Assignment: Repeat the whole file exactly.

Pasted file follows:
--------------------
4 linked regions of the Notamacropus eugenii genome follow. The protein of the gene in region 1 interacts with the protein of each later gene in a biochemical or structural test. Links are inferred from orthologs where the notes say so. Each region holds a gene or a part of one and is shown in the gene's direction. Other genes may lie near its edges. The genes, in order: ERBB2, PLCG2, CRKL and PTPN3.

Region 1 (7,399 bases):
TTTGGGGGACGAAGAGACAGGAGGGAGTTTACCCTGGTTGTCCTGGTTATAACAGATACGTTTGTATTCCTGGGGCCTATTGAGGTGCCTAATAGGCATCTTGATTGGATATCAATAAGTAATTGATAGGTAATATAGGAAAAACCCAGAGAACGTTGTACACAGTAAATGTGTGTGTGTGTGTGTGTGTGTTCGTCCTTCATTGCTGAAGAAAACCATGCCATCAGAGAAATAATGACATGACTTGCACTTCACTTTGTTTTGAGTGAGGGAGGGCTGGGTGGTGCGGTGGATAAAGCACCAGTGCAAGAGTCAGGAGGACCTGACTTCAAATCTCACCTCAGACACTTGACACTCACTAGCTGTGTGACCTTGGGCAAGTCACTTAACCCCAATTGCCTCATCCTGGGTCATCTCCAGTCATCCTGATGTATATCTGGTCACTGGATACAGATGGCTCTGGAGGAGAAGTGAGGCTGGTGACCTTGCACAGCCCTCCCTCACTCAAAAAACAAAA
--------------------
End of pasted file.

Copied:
4 linked regions of the Notamacropus eugenii genome follow. The protein of the gene in region 1 interacts with the protein of each later gene in a biochemical or structural test. Links are inferred from orthologs where the notes say so. Each region holds a gene or a part of one and is shown in the gene's direction. Other genes may lie near its edges. The genes, in order: ERBB2, PLCG2, CRKL and PTPN3.

Region 1 (7,399 bases):
TTTGGGGGACGAAGAGACAGGAGGGAGTTTACCCTGGTTGTCCTGGTTATAACAGATACGTTTGTATTCCTGGGGCCTATTGAGGTGCCTAATAGGCATCTTGATTGGATATCAATAAGTAATTGATAGGTAATATAGGAAAAACCCAGAGAACGTTGTACACAGTAAATGTGTGTGTGTGTGTGTGTGTGTTCGTCCTTCATTGCTGAAGAAAACCATGCCATCAGAGAAATAATGACATGACTTGCACTTCACTTTGTTTTGAGTGAGGGAGGGCTGGGTGGTGCGGTGGATAAAGCACCAGTGCAAGAGTCAGGAGGACCTGACTTCAAATCTCACCTCAGACACTTGACACTCACTAGCTGTGTGACCTTGGGCAAGTCACTTAACCCCAATTGCCTCATCCTGGGTCATCTCCAGTCATCCTGATGTATATCTGGTCACTGGATACAGATGGCTCTGGAGGAGAAGTGAGGCTGGTGACCTTGCACAGCCCTCCCTCACTCAAAAAACAAAA